What This Means for Hotels: When a rising tide of guest-paid revenue does not result in a corresponding rise in profit contribution to hotels, owners and operators are constrained in their ability to reinvest in property improvements and staffing.

 

4. Diversity of Business Mix and Impact on Profit Contribution
A Lot of Options:
There remains a wide range of channels and segments through which hotels receive their business, and this diversity is important for hotels to leverage as they deploy resources to acquire their customers.
Shifts in the Mix: There have been shifts in this mix of channels and segments that have had direct implications for profit contribution. The most notable is the transfer of bookings from property direct (drive-in, call-in), to the OTA channel. That change is particularly evident in the middle and lower tier hotels, or upper midscale, midscale and economy chain scales, causing a reduction in revenue capture.
 
On the other hand, upper tier hotels, or luxury, upper upscale and upscale chain scales managed to shift within the OTA channel to improve profit contribution by dramatic reductions in opaque OTA business while growing the Brand.com business, yielding higher revenue capture.

What Hotels Can Do: Managing this diverse mix is at the root of what hotels can do to improve their profit contribution. Each hotel has a wide range of channels and segments available in its market and can tap this to get a healthy balance of business at the lowest cost possible. This target, based on each hotel’s market situation is referred to as the hotel’s unique optimal business mix, and achieving that objective will be explored in detail in Part III of Demystifying the Digital Marketplace.

 

5. Customer Acquisition Techniques — Loyalty, Leisure and Profit Contribution
Loyalty Programs Matter:
As the U.S. market is dominated by hotel chains, their brand loyalty programs seem to be at the heart of many acquisition strategies. Results from the recent wave of campaigns by most chains have proven that consumer behavior can be influenced by these member programs. For the first time in five years, Brand.com grew more quickly than OTAs, corresponding with the introduction of book direct/member rate campaigns to the market. Additionally, the proportion of room nights booked by loyalty members is at an all-time high, well beyond the traditional strength in the business travel segment. In 2016, the incentive offered to prospective members was discounted rates which may have limited the profit contribution for the hotels in the short term, with the longer term objective of engaging them as recurring customers. Incentives to book on Brand.com that do not incur direct costs would prove even more beneficial to hotels.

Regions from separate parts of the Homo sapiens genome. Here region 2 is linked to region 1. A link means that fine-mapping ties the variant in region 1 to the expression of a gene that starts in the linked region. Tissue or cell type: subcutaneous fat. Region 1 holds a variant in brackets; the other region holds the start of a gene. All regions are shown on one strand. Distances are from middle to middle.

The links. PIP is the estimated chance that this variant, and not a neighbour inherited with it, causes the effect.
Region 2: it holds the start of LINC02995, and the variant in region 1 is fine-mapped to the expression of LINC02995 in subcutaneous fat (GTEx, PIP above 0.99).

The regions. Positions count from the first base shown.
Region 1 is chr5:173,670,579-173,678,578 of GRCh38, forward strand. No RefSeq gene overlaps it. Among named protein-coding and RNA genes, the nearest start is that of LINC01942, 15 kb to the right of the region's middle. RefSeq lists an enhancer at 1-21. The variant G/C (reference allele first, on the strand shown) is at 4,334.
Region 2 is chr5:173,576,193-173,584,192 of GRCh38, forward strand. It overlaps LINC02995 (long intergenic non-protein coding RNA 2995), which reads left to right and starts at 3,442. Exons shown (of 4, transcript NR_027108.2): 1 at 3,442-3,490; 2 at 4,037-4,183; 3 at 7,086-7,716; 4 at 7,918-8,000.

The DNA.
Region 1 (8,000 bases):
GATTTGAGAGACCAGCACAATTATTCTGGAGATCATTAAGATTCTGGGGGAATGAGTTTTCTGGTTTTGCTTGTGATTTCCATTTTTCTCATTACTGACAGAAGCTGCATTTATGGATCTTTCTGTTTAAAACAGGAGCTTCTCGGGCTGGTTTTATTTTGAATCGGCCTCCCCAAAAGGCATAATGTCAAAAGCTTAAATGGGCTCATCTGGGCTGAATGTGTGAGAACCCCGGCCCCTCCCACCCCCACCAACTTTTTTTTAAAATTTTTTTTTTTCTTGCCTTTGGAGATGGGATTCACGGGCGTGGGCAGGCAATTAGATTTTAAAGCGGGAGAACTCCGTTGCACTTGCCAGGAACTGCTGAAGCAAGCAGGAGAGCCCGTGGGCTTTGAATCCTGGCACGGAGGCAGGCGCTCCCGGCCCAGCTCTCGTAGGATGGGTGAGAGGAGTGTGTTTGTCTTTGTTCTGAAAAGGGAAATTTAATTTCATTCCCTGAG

What This Means for Hotels: Overall, Brand.com delivers higher net ADRs for the hotels when compared to the net ADRs they would receive through any other channel. Acquiring guests through OTAs appears to be most effective during typical leisure periods. However, no hotel can expect to receive all of its business through any one channel, and learning optimization techniques to attract consumers through a mix of low-cost channels will always be the best path to higher profit contribution.

Cindy Estis Green is the CEO and co-founder of Kalibri Labs, a Big Data company that benchmarks hotel revenue performance net of customer acquisition costs. She can be reached at cindy@kalibrilabs.com.

 

To access the full Part II report from Demystifying the Digital Marketplace: Spotlight on the Hospitality Industry, please visit www.ahla.com/ddm; passcode KALIBRI2016.

Due in March 2017 — Part III will focus on the concrete actions that hoteliers can take to improve a hotel’s revenue capture and its net revenue performance.

(Download the full report at www.ahla.com/ddm, with passcode: KALIBRI2016.)